Featured News The secret life of Box jellyfish

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Thu, 4 Nov 2021

The secret life of Box jellyfish

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JCU PhD student Scott Morrissey examines a dead Box jellyfish in the lab.

A James Cook University PhD student is on a mission to find exactly where one of the world’s most venomous creatures spends its winter.

Scott Morrissey is using environmental DNA (eDNA) to help locate previously unknown habitats occupied by young Box jellyfish in the polyp stage of their lifecycle in order to better understand the movements of the species.

Also known as Cubozoans, Box jellyfish spend their early life as a polyp-like creature before transforming into the commonly seen “medusa” stage, featuring their iconic stinging tentacles.

“As an animal moves around in the ocean, it sheds skin cells, mucus and saliva. All of that contains fragments of its DNA and that’s what we call eDNA,” Mr Morrissey said.

“In summer, you have the medusa, which is the sexual stage of the Box jellyfish. Its main goal is to reproduce. But the polyp stage is the dominant, long-lived stage of the animal and that’s what they are in winter. When conditions are right, they’ll pop off the substrate and grow into the stinging medusa stage.”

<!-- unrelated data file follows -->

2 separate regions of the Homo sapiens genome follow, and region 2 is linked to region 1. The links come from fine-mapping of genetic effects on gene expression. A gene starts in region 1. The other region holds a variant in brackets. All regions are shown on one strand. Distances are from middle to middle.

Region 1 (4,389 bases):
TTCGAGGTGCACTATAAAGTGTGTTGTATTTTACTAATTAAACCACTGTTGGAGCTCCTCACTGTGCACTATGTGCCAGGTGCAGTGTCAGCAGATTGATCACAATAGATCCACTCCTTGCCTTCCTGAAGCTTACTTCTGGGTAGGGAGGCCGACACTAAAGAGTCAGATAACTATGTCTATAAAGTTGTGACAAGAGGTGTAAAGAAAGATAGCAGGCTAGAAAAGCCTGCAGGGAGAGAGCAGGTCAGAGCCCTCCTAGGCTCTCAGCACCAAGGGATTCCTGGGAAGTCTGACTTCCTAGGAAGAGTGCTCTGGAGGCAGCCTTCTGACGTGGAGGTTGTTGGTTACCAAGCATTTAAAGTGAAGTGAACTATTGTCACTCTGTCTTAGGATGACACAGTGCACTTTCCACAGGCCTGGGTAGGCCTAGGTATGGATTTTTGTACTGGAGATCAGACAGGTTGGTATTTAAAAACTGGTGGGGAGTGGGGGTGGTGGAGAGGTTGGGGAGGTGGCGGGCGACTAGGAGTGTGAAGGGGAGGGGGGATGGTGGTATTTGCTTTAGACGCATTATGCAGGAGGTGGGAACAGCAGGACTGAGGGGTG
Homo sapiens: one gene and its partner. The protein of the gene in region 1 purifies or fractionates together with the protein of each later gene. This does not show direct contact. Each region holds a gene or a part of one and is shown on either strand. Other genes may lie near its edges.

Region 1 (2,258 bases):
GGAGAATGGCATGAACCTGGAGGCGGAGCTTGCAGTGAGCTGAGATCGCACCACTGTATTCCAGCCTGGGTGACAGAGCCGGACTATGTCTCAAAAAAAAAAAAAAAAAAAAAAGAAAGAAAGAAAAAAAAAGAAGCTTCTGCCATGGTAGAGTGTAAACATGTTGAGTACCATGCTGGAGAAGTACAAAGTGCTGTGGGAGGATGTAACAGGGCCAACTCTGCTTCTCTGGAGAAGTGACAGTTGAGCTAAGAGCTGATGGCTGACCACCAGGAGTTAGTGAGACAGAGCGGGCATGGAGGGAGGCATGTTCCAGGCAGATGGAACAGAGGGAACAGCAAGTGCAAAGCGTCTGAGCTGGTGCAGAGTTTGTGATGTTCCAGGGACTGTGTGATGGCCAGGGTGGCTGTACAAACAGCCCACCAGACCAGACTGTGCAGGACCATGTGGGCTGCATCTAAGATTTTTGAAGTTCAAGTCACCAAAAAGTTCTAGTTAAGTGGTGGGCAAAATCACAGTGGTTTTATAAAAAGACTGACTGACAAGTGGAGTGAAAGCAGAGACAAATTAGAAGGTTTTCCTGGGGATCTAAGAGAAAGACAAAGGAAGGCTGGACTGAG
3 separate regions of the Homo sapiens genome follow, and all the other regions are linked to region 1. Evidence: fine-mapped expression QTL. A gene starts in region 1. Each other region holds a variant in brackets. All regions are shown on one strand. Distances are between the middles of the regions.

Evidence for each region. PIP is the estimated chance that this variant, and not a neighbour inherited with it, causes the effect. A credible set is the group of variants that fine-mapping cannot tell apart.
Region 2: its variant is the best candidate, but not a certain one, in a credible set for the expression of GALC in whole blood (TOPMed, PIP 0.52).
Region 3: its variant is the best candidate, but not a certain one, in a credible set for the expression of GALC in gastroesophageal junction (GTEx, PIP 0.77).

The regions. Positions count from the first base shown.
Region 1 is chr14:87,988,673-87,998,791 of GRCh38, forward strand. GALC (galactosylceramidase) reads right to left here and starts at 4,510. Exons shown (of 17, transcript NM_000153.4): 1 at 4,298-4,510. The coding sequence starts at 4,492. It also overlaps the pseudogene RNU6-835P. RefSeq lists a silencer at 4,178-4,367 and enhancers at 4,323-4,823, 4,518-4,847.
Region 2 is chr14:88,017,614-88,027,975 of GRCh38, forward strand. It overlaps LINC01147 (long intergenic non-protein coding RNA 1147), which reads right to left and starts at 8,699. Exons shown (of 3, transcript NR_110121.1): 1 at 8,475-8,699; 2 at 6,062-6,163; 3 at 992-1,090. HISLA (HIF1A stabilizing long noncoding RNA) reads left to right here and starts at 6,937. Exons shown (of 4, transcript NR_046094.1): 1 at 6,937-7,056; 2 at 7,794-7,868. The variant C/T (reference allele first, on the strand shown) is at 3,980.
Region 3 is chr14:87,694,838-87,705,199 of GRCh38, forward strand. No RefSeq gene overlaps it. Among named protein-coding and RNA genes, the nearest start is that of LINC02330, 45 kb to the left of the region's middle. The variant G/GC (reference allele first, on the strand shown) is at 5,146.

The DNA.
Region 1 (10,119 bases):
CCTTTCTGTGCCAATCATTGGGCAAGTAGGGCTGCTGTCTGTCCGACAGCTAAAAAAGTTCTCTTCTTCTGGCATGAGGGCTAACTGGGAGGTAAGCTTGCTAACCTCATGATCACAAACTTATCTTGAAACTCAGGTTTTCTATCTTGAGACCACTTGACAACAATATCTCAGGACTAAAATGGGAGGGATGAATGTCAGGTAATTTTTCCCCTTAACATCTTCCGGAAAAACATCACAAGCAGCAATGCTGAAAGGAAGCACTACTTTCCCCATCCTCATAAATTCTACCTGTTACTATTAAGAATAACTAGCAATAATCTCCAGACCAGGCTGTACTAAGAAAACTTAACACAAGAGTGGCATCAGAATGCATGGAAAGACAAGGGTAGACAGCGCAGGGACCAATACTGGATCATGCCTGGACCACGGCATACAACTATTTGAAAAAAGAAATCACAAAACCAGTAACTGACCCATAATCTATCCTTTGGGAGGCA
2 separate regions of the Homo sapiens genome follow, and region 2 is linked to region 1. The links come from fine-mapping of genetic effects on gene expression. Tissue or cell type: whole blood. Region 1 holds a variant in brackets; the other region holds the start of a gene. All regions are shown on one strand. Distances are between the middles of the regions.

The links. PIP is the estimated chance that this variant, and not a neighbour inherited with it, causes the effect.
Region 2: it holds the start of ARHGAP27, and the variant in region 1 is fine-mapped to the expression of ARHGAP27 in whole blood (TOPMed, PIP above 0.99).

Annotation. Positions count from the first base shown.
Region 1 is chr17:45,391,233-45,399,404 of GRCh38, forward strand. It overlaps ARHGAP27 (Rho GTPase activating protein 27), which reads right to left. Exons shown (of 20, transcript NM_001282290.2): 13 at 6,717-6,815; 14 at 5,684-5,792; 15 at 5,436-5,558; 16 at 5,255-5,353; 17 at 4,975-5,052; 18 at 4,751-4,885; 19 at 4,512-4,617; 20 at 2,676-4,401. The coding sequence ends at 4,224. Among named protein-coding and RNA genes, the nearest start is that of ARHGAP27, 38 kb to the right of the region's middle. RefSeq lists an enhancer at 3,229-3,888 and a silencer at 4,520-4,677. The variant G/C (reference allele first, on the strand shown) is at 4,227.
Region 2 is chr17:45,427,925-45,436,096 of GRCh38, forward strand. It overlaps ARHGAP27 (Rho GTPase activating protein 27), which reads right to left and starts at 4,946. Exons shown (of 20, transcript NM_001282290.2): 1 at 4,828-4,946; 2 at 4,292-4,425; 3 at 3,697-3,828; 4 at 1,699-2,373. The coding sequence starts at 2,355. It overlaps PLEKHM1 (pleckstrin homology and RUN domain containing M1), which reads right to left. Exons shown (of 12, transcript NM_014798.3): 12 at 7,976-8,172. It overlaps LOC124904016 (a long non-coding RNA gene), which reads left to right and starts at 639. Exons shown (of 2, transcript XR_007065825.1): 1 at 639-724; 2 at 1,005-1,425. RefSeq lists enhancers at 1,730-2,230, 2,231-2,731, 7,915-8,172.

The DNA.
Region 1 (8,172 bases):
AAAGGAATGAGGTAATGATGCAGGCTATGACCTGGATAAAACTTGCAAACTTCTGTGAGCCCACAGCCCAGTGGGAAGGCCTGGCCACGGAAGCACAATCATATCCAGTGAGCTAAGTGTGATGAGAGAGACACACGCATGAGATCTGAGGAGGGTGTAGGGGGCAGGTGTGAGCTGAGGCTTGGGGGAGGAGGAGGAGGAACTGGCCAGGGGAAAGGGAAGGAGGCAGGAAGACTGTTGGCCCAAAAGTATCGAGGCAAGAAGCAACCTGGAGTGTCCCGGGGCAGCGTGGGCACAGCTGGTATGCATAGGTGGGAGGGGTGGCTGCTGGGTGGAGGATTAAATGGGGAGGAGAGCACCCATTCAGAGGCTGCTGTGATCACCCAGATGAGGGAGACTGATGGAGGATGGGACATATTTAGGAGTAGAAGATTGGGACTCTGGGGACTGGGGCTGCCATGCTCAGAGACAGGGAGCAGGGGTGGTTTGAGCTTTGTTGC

Mr Morrissey, who is also a part of the ARC Centre of Excellence for Coral Reef Studies, said he was in the process of analysing eDNA samples, collected from coastal and estuarine areas such as Horseshoe Bay at Magnetic Island, for traces of Box jellyfish DNA.

“I can use these genetic tags that I’ve developed, which are specific to a single species, to help me search through the eDNA I’ve collected to look for a match,” he said.

“By simply taking a water sample, we can tell whether the species is there or not, making it easier to detect them.”

Mr Morrissey said the movements and numbers of jellyfish expected to inhabit the coastline during this stinger season is currently difficult to predict, but his research aimed to eventually change that.

“We’re hoping we can use eDNA to work out where they’re hiding, which would really swing open the door on polyp research and allow us to understand their populations and potentially predict whether the jellyfish season will be big or small,” he said.

“If we know where the polyps are, we can go to those spots just before the stinger season starts and have a look to see if medusae are appearing yet, and we can use that as an early warning indicator to get prepared for the stinger season.”


Media enquiries: michael.serenc@jcu.edu.au